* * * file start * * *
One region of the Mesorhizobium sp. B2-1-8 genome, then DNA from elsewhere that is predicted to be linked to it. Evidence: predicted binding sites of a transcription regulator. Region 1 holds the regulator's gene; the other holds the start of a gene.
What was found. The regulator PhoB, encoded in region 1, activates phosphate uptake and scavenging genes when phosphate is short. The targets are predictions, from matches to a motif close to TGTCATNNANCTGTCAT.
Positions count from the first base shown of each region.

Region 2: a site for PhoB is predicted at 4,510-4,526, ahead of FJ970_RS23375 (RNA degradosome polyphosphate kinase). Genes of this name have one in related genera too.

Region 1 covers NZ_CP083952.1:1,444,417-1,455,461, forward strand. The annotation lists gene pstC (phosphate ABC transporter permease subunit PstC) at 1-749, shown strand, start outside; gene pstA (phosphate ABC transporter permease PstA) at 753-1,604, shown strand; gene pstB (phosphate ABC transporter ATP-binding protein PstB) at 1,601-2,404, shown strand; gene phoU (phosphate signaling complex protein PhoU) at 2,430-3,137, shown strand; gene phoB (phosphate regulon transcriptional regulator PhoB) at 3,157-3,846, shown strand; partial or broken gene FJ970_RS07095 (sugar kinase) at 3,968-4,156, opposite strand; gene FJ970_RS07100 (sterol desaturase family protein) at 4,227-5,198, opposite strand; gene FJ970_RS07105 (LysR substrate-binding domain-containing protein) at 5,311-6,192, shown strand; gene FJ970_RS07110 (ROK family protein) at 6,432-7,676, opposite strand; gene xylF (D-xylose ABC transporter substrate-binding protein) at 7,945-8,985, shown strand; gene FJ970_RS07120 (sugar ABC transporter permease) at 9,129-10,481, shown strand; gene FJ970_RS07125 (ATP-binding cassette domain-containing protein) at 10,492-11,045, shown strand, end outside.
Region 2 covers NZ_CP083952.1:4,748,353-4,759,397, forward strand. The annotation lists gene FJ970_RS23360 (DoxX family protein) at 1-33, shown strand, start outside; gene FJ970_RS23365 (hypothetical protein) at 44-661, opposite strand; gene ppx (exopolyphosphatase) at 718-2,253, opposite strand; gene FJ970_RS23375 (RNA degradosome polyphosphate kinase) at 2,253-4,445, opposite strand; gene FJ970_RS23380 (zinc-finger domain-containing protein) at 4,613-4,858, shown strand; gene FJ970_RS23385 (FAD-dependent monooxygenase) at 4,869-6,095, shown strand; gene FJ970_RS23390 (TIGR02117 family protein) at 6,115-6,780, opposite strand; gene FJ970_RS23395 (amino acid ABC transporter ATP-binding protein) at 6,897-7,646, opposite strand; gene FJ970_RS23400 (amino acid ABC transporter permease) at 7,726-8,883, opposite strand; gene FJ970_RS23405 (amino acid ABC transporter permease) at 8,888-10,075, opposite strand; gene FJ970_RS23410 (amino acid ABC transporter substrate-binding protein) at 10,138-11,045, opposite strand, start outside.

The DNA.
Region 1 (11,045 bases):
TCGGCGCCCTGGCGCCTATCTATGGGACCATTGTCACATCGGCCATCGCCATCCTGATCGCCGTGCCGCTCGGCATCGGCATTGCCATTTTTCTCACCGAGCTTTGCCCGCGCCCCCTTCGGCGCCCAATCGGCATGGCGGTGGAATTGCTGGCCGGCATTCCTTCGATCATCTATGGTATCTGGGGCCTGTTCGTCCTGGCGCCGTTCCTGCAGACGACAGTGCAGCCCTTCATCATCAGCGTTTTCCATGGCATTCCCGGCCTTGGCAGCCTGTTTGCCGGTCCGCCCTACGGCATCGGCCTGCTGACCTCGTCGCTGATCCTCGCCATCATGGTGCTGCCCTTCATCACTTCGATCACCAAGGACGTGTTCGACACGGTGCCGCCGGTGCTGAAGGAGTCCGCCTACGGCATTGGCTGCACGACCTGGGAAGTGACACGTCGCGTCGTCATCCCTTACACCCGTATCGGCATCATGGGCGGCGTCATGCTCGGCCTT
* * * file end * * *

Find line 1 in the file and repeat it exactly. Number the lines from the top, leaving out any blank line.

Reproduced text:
One region of the Mesorhizobium sp. B2-1-8 genome, then DNA from elsewhere that is predicted to be linked to it. Evidence: predicted binding sites of a transcription regulator. Region 1 holds the regulator's gene; the other holds the start of a gene.